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    Scanning skulls for their secrets

    A Philadelphia collection of skulls may give clues to human variation and evolution.

    Under cover of darkness, a rare collection of thirty skulls were taken from their shelves at Philadelphia’s Mutter museum early yesterday. But they weren’t stolen; they were delicately transported across town, to the University of Pennsylvania hospital.

    Transcript:

    Before dawn Sunday morning University of Pennsylvania professor Janet Monge and her colleagues wheeled precious cargo across 34th Street to the hospital of the University of Pennsylvania.

    Monge: Hopefully nobody knows what we have!

    What they have are 30 skulls that make up part of the 139-skull Hyrtl collection, the centerpiece of the Mutter museum. Several days earlier, Anna Dhody carefully plucked a skull from a display cabinet at the Museum.

    Dhody: Here we go we have Julius Farkas, age 28, a protestant soldier. Suicide by gunshot wound of the heart because of weariness of life.

    Dhody is the curator of the museum, which is dedicated to medical oddities and rare human specimens.

    She hands the skull to professor Monge, who packs it in a bubble-wrap bag.

    Monge: It was uncommon to have people collected that were just regular people. So often times you get a lot of criminals and people who did unusual acts.

    The Hyrtl collection has skulls of some regular people from 19th century Europe – a lovesick teenager, a cabin boy, a soldier, a shoemaker – as well as some unique characters. There’s the tightrope walker who died of a broken neck and a famous Viennese prostitute. Each has his brief story written in meticulous cursive on the side of his skull.

    Dhody: That’s what makes this collection so rare. This known population. As Janet was saying there’s very few of them in the United States, and to have one that is predominantly European is definitely a benefit.

    The collection has fascinated people at the Mutter Museum for more than a century.

    On Friday, a group of EMTs in training clustered around the 99 skulls still on display.

    Vox1: A lot of these skulls. They’re amazing, really. Just goes to show what people went through back in the day. It was just crazy.

    Vox2: A lot of these skulls must have suffered a lot of pain before they passed on. When I first walked in and saw them it was kind of hard to bear. But after just looking and reading, a lot of them suffered and a lot of them didn’t.

    Take for example Geza, curator Anna Dhody’s favorite skull.

    Dhody: And it says here he died at 80. He’s from Hungary or Romania. A reformist herdsman, and at the age of 70 he attempted suicide by cutting his own throat. However the wound was not fatal because he had an ossified larynx. And he had a laryngeal fistula that remained, and he lived until 80 without melancholy. Which I just like the way it ends, kind of on a happy note in a sense. In this one card, we have this entire story, this chunk. And I think it’s just amazing.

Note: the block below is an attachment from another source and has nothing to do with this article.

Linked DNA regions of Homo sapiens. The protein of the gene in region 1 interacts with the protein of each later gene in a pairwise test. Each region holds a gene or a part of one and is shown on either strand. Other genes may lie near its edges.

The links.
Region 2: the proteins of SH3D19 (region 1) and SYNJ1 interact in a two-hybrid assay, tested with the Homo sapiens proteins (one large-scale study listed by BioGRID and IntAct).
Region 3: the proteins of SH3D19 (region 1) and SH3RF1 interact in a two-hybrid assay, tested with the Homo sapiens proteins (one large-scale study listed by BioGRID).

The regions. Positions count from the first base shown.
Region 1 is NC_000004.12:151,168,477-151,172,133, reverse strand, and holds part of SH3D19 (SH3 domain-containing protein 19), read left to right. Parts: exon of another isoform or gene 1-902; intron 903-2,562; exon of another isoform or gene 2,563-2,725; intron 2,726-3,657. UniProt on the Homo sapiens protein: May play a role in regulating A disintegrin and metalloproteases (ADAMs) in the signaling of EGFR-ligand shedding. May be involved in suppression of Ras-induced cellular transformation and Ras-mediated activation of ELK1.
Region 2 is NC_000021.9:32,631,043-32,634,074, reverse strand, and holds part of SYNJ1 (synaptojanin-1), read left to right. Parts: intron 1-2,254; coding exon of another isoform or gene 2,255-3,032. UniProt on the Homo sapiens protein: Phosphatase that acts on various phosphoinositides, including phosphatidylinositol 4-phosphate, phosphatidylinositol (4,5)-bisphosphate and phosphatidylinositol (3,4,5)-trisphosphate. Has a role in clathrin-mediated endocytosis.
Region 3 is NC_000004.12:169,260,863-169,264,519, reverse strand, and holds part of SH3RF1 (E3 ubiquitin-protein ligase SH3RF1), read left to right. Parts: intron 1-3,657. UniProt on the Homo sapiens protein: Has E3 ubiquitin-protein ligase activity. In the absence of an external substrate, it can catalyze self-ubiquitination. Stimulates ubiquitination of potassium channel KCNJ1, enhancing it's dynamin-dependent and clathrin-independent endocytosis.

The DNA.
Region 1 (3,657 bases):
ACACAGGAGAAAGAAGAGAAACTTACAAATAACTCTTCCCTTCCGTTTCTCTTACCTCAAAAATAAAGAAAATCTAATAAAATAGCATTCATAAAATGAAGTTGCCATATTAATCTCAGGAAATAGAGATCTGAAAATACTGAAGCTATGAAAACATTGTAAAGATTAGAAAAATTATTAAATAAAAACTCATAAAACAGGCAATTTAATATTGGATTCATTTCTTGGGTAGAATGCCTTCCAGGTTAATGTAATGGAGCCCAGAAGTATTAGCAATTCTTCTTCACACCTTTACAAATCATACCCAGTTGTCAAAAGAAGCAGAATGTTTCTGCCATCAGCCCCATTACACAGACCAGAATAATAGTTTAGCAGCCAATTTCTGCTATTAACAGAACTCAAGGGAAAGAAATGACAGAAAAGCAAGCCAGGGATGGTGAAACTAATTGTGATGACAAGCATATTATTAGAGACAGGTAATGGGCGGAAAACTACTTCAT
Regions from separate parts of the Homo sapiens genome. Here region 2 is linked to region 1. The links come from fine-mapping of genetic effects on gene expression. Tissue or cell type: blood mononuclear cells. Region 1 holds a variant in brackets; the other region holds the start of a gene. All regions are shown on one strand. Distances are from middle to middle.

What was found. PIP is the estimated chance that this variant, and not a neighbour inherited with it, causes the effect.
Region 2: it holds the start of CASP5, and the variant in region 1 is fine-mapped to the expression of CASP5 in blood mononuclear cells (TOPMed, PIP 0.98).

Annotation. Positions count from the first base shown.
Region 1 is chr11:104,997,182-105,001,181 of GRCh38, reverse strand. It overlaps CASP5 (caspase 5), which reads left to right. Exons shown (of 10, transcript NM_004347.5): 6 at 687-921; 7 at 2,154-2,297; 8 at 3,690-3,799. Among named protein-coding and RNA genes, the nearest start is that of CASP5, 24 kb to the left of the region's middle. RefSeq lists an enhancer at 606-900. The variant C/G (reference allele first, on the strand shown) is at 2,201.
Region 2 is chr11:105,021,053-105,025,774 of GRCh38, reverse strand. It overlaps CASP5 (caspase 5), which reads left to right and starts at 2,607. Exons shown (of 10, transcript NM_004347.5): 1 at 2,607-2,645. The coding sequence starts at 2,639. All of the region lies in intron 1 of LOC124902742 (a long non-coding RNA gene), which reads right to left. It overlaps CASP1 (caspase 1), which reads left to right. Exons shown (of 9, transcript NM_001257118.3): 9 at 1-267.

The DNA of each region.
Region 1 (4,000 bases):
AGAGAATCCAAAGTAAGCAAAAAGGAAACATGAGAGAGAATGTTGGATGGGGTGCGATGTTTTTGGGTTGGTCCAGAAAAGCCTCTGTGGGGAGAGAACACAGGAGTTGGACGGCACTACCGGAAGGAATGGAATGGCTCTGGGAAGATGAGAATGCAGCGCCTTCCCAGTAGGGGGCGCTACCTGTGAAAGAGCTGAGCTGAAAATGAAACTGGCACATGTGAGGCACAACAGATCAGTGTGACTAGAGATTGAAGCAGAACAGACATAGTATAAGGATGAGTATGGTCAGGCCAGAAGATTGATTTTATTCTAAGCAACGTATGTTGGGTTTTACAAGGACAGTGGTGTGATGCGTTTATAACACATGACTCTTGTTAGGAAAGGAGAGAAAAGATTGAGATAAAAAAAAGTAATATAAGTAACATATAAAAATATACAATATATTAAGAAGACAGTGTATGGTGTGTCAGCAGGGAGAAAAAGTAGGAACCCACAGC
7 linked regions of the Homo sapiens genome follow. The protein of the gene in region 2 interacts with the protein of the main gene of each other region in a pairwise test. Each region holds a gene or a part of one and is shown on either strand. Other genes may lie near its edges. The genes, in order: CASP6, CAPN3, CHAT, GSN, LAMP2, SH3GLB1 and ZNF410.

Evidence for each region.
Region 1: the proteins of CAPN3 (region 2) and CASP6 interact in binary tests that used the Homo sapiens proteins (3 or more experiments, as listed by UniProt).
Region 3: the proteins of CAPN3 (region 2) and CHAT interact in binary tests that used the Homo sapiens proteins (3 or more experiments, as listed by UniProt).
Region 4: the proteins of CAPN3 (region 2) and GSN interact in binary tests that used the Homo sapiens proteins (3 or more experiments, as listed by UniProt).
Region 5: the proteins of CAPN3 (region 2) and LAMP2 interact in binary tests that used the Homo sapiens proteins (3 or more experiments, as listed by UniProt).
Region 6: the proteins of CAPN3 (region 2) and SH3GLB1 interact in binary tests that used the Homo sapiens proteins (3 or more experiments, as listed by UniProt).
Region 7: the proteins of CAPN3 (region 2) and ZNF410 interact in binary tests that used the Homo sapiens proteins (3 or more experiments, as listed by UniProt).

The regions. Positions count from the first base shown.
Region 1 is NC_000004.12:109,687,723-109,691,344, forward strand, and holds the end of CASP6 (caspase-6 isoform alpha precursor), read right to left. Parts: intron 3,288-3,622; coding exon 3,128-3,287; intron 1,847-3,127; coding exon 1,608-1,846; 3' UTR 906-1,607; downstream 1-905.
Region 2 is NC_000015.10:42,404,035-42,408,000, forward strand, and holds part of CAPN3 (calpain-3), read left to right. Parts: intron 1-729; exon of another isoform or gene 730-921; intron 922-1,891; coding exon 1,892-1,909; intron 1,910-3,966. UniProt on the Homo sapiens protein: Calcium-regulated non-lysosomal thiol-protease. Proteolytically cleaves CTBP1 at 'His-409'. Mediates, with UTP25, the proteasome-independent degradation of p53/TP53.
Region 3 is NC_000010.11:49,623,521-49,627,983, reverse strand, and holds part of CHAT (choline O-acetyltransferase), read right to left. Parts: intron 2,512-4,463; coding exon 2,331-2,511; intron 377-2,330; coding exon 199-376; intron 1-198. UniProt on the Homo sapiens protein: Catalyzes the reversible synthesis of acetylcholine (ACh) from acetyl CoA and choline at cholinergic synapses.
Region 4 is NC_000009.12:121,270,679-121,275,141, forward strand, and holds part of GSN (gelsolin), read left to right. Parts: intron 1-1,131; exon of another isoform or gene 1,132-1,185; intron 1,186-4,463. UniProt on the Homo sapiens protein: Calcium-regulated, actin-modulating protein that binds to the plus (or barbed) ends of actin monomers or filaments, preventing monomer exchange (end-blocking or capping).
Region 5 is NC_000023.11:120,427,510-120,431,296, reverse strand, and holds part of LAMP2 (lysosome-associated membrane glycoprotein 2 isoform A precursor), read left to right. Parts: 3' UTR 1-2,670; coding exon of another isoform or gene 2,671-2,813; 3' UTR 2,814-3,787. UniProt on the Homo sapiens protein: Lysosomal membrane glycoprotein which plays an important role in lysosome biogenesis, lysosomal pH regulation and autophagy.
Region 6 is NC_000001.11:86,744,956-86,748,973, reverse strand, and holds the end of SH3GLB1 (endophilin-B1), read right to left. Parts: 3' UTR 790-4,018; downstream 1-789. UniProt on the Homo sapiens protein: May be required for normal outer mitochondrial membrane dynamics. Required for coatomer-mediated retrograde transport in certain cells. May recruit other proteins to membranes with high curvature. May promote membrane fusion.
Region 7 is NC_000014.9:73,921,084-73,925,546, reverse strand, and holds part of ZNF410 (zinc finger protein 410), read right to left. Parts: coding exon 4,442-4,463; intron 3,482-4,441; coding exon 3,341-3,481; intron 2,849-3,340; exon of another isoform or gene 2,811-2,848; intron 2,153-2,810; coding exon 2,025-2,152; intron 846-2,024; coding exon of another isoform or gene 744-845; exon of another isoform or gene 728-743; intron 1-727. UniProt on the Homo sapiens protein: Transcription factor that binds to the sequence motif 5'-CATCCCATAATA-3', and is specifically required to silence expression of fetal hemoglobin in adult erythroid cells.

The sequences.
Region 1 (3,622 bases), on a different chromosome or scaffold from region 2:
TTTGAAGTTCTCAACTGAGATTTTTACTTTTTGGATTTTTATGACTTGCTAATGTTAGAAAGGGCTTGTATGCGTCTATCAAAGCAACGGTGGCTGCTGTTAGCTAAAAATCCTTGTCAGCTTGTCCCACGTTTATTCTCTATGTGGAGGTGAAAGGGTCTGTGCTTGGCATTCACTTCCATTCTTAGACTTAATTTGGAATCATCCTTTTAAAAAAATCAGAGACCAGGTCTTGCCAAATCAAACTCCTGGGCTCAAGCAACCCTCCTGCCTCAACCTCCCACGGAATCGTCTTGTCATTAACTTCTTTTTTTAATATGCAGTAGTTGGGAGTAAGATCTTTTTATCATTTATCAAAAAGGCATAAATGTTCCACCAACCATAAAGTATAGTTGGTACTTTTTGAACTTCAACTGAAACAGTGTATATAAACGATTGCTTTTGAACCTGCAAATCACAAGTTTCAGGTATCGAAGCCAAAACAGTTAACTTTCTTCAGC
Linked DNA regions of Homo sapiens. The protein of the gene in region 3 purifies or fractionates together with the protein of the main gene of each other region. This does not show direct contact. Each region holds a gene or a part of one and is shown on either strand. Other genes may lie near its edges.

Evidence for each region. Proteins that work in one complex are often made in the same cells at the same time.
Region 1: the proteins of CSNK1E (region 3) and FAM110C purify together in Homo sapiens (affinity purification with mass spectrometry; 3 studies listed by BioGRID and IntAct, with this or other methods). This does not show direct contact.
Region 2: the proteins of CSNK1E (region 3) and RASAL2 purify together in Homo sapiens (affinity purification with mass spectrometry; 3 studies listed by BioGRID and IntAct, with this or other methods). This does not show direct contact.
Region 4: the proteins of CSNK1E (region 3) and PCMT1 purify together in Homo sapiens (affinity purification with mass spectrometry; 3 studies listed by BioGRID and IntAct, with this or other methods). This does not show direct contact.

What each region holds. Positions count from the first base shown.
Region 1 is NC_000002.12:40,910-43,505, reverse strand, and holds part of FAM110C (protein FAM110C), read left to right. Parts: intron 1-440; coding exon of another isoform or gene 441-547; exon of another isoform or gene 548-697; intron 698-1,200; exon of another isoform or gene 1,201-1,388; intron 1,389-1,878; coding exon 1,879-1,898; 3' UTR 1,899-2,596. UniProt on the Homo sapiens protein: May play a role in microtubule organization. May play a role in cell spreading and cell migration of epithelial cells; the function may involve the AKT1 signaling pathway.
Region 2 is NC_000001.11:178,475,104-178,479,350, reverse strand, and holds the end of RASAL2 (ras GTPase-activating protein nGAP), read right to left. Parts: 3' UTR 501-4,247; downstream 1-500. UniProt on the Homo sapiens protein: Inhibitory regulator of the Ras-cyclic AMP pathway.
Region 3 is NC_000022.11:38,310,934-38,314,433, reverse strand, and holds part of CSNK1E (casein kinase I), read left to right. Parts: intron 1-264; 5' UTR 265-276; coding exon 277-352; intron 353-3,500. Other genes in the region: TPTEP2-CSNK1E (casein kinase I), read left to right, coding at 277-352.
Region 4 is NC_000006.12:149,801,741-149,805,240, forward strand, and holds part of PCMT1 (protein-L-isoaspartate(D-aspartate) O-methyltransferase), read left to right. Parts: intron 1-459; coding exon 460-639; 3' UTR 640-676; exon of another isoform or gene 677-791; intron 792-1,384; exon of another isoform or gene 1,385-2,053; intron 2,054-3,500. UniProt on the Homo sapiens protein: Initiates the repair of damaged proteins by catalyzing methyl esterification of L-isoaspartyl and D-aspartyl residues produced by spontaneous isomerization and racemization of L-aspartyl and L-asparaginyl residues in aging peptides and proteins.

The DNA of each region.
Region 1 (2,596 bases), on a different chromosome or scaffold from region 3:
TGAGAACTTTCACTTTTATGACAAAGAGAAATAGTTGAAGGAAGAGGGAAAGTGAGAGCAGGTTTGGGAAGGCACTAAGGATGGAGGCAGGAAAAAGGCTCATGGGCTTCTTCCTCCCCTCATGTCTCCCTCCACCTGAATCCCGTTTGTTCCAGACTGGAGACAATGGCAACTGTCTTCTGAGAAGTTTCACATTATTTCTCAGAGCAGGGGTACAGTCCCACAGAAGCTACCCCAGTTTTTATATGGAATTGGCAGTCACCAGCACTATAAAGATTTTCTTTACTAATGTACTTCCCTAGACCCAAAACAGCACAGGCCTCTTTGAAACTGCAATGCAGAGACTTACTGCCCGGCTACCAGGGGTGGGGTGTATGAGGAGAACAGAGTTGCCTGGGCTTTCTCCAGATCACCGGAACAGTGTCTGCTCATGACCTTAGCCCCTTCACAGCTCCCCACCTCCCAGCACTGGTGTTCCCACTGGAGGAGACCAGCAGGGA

Now Geza will tell a different story – perhaps that of human development or evolution or variation. That’s why the thirty skulls were packed and moved over to the University of Pennsylvania hospital this weekend, to be CAT-scanned and preserved digitally. Monge explains that the scanning of the Hyrtl collection of skulls is part of a project she’s leading that will also scan all the skeletal specimens at Penn Museum.

    Monge: Our hope is to actually make a virtual museum of all these skeletal specimens because in lots of aspects of anthropology, biology, bioengineering, many of these kinds of things it becomes really key to have a comparative specimen and one that’s virtual where everything is digitized and everything you can assign a number to makes it a much more efficient way to do research.

    In the hospital’s radiology department Sunday morning, the skulls rest on a bed of sheets, one at a time, for scanning.

    Monge and her colleague Tom Schoenemann from James Madison University have scanned full mummies here, even solved some mysteries.

    Schoenemann: It was very delicately sewn cloth around what looked to be a head and nobody wanted to rip it open to figure out what was inside. So we scanned it and I believe there was a skull in it, but like of a very very young child or of a still born child, hard to tell.

    Ultimately Schoenemann and Monge want to take all the skull scans and merge them into one digital reference human. The Hyrtl skulls would add Europeans to the other populations they’ve already scanned.

    Monge: Then once we have a reference human and someone wants to do a comparison or look at a pathology they can see what the normal range of variation is in humans.

    Janet Monge hopes the skulls will be of interest to a wide range of researchers, like Robert McCarthy, an assistant professor at Florida Atlantic University.

    McCarthy: Everything that I’m interested in looking at research question-wise is basically inside the skulls.

    McCarthy uses CT-scans to get inside skulls without damaging them. He is especially interested in microcephaly — or tiny heads. Though the Hyrtl collection includes only one microcephalic head, that’s enough to increase McCarthy’s digital sample size by about 15 percent. He says the Hyrtl collection will be a valuable addition to the small amount of digital skull data available.

    McCarthy: A lot of the anthropoligical questions we’d like to answer are about human variation. And if you want to know about human variation you want to have a lot of different individuals from different populations, and certainly this will fill that need.

    Janet Monge is making all the cat-scan data freely available to anyone who wants it. So skulls like that of Geza, or Julius Farkas, can continue to tell us stories from beyond the grave.

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